All plumbing fixtures in elementary schools will be replaced by July of 2005 as a result of the Montgomery County Council's allocation of $1.6 million to reduce lead levels in MCPS drinking water. Middle- and high-school plumbing fixtures will be replaced by July of 2006.
The Board of Education requested funding from the Council after testing revealed that the fixtures were a primary source of lead, according to Sean Gallagher, assistant director of the Department of Facilities Management for MCPS. The discovery that the fixtures were responsible for the high lead content in water earlier this year caused a revival in water-flushing procedures, because stagnant water can accumulate lead if it remains in the fixtures. Gallagher said that flushing the systems for 30 seconds every four hours is sufficient to reduce lead levels, but he added that replacing the fixtures provides a "more permanent solution" for schools.
Building engineer Reginald Tobin said that Blair has been flushing pipes in accordance with MCPS guidelines. Despite Blair's compliance with the flushing policy, December tests revealed that Blair was among the schools with high levels of lead. Federal standards mandate that the concentration of lead be less than 20 parts per billion (ppb). The December tests showed that the average concentration of lead at Blair was 22.5 ppb and that the maximum concentration was 2,310 ppb.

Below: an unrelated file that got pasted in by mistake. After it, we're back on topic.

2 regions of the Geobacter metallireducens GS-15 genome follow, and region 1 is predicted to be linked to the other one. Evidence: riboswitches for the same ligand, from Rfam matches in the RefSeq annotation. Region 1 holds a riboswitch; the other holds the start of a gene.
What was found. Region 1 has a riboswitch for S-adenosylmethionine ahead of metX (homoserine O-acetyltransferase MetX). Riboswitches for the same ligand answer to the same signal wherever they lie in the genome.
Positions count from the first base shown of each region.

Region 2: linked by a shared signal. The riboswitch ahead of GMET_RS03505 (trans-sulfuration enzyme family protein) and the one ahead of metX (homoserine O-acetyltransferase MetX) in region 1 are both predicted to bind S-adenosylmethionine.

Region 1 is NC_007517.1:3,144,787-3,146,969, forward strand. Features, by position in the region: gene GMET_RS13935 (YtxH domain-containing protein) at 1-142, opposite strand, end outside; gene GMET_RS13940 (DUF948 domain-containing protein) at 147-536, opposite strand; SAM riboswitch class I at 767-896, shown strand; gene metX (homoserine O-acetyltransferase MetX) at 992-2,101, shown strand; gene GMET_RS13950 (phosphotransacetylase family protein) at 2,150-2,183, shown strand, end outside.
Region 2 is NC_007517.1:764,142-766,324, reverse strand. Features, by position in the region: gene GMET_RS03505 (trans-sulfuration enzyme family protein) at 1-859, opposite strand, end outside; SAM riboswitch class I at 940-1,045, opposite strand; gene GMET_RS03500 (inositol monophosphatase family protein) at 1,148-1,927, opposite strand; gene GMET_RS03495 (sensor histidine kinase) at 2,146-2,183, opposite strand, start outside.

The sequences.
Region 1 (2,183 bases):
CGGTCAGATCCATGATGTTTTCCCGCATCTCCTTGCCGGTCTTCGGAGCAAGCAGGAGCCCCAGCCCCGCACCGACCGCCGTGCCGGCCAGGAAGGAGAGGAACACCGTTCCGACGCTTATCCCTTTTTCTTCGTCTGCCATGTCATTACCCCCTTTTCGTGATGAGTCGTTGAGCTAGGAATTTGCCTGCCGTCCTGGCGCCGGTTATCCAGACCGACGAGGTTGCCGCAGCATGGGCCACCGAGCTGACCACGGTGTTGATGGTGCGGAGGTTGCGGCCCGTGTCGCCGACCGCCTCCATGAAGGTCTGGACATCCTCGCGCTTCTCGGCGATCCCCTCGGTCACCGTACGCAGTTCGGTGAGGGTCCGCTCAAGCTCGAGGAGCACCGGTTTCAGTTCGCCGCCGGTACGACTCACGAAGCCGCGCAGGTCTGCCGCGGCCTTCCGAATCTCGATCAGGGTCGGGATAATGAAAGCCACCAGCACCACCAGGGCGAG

The program makes elementary schools the first priority, as young children are more susceptible to lead poisoning, said Gallagher.
Gallagher is confident that replacing fixtures will have a significant impact on the lead levels in water. "It will bring schools within [Environmental Protection Agency] guidelines," he said.
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